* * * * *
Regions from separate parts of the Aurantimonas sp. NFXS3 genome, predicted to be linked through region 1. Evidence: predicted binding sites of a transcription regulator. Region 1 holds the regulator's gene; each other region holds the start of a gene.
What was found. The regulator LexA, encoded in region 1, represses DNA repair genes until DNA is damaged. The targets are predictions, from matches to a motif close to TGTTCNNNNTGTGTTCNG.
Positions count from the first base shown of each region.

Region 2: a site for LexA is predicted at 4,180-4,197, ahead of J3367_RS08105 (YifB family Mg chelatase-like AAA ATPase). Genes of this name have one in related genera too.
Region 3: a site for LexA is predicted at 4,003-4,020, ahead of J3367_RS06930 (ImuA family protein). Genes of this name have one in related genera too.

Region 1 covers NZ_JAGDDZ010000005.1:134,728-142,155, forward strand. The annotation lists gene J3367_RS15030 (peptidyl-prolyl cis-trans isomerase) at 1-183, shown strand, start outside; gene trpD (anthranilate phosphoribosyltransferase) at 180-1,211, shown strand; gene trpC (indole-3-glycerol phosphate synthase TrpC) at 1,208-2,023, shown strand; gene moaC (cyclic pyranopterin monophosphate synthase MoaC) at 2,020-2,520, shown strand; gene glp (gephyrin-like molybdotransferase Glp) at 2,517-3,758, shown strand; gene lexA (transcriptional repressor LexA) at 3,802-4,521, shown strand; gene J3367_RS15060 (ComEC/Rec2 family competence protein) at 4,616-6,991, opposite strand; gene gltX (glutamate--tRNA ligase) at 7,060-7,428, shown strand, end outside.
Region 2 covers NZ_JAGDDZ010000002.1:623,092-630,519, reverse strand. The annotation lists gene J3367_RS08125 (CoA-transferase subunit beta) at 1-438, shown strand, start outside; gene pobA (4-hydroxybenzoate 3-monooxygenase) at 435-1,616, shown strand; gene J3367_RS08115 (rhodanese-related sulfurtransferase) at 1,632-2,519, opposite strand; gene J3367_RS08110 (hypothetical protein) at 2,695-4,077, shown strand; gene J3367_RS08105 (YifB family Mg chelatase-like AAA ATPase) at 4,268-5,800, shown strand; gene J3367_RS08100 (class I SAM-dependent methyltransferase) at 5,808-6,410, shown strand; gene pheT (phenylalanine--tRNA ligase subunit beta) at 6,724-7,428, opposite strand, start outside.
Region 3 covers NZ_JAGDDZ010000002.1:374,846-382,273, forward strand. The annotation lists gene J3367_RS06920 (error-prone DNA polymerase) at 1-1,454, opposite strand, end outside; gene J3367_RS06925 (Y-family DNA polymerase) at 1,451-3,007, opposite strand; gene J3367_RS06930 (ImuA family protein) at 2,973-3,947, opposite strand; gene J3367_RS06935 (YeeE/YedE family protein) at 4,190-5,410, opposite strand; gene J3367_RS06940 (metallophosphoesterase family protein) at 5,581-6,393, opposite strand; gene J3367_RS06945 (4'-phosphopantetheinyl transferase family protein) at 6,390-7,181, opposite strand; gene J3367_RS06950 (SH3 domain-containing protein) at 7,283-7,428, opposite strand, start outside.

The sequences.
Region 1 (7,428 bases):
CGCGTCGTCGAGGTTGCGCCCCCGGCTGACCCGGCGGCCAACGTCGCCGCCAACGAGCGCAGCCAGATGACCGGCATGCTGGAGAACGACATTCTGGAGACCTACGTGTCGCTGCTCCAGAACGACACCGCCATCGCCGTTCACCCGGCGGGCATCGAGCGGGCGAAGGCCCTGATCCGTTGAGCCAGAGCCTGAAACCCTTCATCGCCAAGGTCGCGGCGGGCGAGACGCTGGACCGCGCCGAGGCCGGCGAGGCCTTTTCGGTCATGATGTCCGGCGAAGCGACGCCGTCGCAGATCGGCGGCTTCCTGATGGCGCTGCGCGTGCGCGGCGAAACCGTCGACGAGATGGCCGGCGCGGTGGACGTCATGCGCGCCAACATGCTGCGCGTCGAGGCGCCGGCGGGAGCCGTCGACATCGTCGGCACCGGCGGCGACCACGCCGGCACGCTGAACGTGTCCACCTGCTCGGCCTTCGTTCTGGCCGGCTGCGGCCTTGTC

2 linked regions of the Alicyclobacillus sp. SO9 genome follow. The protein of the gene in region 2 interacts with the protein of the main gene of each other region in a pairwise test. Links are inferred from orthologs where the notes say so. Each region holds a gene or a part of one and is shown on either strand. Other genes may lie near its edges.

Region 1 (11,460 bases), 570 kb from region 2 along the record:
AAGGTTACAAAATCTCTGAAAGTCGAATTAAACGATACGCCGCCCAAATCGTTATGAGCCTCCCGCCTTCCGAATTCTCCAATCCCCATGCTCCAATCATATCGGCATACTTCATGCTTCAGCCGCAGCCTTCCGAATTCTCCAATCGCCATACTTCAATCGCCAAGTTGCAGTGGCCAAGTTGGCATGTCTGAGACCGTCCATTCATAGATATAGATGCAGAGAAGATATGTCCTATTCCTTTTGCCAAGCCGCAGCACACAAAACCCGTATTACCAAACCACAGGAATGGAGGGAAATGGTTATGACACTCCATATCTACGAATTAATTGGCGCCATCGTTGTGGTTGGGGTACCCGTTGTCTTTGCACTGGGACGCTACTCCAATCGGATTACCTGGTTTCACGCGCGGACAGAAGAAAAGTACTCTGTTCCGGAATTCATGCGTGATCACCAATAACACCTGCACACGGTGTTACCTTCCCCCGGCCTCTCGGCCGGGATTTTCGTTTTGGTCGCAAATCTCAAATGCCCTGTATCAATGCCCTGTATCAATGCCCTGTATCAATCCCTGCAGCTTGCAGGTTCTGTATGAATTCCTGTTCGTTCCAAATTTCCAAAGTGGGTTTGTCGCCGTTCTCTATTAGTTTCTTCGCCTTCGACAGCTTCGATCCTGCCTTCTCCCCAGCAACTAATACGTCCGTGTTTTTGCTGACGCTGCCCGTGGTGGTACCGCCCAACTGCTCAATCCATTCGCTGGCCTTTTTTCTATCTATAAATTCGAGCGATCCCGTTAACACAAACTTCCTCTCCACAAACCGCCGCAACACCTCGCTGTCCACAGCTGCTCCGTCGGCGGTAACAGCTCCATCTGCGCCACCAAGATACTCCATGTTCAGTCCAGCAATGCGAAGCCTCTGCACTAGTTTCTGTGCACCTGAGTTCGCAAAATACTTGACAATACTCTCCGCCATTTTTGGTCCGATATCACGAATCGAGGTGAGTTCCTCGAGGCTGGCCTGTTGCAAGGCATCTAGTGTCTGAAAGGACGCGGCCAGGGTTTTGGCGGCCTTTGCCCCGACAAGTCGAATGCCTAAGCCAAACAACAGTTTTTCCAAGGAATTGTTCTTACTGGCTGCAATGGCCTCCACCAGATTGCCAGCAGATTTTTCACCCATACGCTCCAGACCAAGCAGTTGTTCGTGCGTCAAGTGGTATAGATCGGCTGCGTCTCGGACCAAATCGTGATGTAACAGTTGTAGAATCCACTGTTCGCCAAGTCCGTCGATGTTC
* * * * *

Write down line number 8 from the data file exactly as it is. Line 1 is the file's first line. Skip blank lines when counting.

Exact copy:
Region 3 covers NZ_JAGDDZ010000002.1:374,846-382,273, forward strand. The annotation lists gene J3367_RS06920 (error-prone DNA polymerase) at 1-1,454, opposite strand, end outside; gene J3367_RS06925 (Y-family DNA polymerase) at 1,451-3,007, opposite strand; gene J3367_RS06930 (ImuA family protein) at 2,973-3,947, opposite strand; gene J3367_RS06935 (YeeE/YedE family protein) at 4,190-5,410, opposite strand; gene J3367_RS06940 (metallophosphoesterase family protein) at 5,581-6,393, opposite strand; gene J3367_RS06945 (4'-phosphopantetheinyl transferase family protein) at 6,390-7,181, opposite strand; gene J3367_RS06950 (SH3 domain-containing protein) at 7,283-7,428, opposite strand, start outside.